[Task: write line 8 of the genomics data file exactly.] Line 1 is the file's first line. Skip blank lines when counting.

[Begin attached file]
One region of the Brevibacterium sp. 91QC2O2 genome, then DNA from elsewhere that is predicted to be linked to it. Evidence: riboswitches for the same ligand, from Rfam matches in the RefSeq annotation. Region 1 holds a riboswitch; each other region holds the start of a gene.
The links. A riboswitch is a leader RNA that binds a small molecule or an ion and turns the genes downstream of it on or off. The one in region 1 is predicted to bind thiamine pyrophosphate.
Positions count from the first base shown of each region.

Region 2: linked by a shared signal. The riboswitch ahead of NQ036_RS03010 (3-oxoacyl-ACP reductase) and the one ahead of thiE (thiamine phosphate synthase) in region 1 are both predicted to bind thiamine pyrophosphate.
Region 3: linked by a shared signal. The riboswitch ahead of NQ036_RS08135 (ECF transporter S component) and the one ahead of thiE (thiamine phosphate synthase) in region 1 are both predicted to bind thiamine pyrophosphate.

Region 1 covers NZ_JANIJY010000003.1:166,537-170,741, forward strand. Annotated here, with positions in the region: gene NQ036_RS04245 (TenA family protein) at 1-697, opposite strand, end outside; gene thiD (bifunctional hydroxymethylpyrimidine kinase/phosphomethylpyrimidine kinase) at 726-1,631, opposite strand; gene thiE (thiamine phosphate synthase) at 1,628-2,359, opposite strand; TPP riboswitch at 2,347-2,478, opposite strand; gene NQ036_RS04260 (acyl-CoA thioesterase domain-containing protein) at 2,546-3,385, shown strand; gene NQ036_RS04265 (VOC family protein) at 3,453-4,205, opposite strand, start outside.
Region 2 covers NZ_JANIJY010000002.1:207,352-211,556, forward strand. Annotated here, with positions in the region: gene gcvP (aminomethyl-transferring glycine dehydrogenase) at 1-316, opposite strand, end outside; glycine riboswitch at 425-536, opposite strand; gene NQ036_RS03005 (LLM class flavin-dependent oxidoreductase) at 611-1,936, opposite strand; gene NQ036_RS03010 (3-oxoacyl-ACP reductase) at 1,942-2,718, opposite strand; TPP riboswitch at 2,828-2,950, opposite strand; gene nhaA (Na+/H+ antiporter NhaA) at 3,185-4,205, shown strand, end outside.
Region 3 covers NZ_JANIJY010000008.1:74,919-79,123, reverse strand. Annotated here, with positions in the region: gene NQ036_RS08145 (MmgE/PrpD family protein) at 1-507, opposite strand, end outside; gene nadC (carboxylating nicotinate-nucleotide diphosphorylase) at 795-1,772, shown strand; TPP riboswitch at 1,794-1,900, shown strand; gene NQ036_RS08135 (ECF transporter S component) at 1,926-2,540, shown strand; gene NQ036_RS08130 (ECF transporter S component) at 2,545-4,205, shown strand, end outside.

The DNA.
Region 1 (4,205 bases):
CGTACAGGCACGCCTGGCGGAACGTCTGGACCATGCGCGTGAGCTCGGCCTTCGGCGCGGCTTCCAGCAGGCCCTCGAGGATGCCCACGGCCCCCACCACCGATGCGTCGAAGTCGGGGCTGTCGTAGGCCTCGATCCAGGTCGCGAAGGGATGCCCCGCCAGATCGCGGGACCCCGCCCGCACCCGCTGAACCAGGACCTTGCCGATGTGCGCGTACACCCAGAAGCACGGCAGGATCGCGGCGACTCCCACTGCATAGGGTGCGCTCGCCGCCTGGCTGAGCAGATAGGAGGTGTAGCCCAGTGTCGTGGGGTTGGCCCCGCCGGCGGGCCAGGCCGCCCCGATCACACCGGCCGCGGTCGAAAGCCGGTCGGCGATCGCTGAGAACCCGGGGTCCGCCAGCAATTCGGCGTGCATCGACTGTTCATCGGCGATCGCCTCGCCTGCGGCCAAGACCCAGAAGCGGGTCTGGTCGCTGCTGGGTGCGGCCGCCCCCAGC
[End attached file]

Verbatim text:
Region 3 covers NZ_JANIJY010000008.1:74,919-79,123, reverse strand. Annotated here, with positions in the region: gene NQ036_RS08145 (MmgE/PrpD family protein) at 1-507, opposite strand, end outside; gene nadC (carboxylating nicotinate-nucleotide diphosphorylase) at 795-1,772, shown strand; TPP riboswitch at 1,794-1,900, shown strand; gene NQ036_RS08135 (ECF transporter S component) at 1,926-2,540, shown strand; gene NQ036_RS08130 (ECF transporter S component) at 2,545-4,205, shown strand, end outside.